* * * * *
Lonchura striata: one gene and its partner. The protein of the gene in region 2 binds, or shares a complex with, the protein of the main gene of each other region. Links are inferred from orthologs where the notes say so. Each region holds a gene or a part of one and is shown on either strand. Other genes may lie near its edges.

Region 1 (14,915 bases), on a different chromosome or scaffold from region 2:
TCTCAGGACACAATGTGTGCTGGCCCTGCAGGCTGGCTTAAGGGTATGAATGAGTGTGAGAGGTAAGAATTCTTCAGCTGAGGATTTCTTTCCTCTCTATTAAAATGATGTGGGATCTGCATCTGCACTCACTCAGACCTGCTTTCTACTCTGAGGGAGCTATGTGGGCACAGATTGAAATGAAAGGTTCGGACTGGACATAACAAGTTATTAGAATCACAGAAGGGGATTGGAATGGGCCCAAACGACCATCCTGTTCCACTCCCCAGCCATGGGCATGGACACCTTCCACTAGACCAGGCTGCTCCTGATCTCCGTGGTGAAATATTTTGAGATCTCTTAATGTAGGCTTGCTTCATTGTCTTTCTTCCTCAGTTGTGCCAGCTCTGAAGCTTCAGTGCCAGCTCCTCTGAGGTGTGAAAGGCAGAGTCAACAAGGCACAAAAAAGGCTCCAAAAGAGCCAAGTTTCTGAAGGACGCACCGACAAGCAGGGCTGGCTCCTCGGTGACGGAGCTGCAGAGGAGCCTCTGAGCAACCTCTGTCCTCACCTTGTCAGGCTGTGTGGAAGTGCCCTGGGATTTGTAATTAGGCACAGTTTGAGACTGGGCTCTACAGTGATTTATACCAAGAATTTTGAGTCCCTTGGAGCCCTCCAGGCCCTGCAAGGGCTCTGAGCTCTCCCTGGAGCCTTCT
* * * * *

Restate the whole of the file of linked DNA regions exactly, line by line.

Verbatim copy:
Lonchura striata: one gene and its partner. The protein of the gene in region 2 binds, or shares a complex with, the protein of the main gene of each other region. Links are inferred from orthologs where the notes say so. Each region holds a gene or a part of one and is shown on either strand. Other genes may lie near its edges.

Region 1 (14,915 bases), on a different chromosome or scaffold from region 2:
TCTCAGGACACAATGTGTGCTGGCCCTGCAGGCTGGCTTAAGGGTATGAATGAGTGTGAGAGGTAAGAATTCTTCAGCTGAGGATTTCTTTCCTCTCTATTAAAATGATGTGGGATCTGCATCTGCACTCACTCAGACCTGCTTTCTACTCTGAGGGAGCTATGTGGGCACAGATTGAAATGAAAGGTTCGGACTGGACATAACAAGTTATTAGAATCACAGAAGGGGATTGGAATGGGCCCAAACGACCATCCTGTTCCACTCCCCAGCCATGGGCATGGACACCTTCCACTAGACCAGGCTGCTCCTGATCTCCGTGGTGAAATATTTTGAGATCTCTTAATGTAGGCTTGCTTCATTGTCTTTCTTCCTCAGTTGTGCCAGCTCTGAAGCTTCAGTGCCAGCTCCTCTGAGGTGTGAAAGGCAGAGTCAACAAGGCACAAAAAAGGCTCCAAAAGAGCCAAGTTTCTGAAGGACGCACCGACAAGCAGGGCTGGCTCCTCGGTGACGGAGCTGCAGAGGAGCCTCTGAGCAACCTCTGTCCTCACCTTGTCAGGCTGTGTGGAAGTGCCCTGGGATTTGTAATTAGGCACAGTTTGAGACTGGGCTCTACAGTGATTTATACCAAGAATTTTGAGTCCCTTGGAGCCCTCCAGGCCCTGCAAGGGCTCTGAGCTCTCCCTGGAGCCTTCT